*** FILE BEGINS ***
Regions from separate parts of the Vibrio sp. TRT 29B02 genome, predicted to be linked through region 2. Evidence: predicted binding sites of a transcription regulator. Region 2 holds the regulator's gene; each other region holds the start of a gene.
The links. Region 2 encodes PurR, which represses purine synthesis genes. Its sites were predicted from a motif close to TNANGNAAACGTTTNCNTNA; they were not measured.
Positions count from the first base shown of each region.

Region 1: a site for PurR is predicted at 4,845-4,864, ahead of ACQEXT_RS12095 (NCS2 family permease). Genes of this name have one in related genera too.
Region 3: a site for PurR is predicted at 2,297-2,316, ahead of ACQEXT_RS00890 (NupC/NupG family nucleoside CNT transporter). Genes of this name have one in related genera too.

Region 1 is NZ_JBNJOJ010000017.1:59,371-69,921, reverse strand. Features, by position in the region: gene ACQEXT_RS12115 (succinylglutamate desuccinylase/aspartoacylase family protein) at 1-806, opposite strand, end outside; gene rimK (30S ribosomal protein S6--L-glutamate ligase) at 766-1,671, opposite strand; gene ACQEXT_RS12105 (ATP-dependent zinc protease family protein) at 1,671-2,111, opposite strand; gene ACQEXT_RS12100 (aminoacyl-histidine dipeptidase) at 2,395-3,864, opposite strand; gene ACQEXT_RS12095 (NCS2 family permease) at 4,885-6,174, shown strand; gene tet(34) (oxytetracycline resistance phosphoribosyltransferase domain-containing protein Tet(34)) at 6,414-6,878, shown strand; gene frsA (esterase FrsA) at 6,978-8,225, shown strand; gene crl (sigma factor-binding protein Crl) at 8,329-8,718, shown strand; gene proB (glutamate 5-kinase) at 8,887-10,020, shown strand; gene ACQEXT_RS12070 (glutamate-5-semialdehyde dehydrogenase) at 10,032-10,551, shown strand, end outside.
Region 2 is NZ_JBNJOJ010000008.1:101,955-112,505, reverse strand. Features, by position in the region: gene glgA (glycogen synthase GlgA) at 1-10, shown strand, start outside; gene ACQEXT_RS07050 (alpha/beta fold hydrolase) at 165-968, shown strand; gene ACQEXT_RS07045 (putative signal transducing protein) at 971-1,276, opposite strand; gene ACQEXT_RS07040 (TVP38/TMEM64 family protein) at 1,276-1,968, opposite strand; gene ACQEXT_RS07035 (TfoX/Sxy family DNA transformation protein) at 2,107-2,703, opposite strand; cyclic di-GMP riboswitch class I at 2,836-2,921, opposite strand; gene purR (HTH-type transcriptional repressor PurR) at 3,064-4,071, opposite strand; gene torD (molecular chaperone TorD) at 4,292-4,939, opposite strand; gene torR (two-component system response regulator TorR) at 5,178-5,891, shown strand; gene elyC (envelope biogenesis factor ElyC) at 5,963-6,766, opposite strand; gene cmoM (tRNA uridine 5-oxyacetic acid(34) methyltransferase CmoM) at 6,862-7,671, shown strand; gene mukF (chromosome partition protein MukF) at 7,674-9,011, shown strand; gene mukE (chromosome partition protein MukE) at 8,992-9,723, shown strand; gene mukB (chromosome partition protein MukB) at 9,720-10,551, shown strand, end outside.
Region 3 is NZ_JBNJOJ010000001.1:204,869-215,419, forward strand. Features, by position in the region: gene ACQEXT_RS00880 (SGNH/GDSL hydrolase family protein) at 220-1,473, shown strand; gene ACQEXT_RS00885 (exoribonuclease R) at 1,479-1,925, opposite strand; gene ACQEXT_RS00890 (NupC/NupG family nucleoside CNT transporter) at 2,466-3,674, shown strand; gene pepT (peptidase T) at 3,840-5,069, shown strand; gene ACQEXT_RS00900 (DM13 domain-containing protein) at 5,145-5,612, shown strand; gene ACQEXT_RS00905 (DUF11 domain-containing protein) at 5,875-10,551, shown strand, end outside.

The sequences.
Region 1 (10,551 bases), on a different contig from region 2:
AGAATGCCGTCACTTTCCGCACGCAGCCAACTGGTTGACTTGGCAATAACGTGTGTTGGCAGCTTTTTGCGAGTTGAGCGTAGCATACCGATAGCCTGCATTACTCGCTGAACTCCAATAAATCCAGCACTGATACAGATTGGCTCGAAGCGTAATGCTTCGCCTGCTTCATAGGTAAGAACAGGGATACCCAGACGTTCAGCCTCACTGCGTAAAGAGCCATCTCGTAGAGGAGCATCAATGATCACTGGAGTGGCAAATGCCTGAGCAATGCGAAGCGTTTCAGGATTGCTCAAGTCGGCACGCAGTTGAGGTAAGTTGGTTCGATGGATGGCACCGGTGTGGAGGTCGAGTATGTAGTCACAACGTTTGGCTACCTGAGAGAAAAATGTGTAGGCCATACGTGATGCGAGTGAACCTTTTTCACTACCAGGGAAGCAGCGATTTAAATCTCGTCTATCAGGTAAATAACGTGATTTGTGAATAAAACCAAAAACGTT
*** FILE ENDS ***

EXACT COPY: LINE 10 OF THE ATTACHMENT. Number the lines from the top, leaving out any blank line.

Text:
Region 1 (10,551 bases), on a different contig from region 2: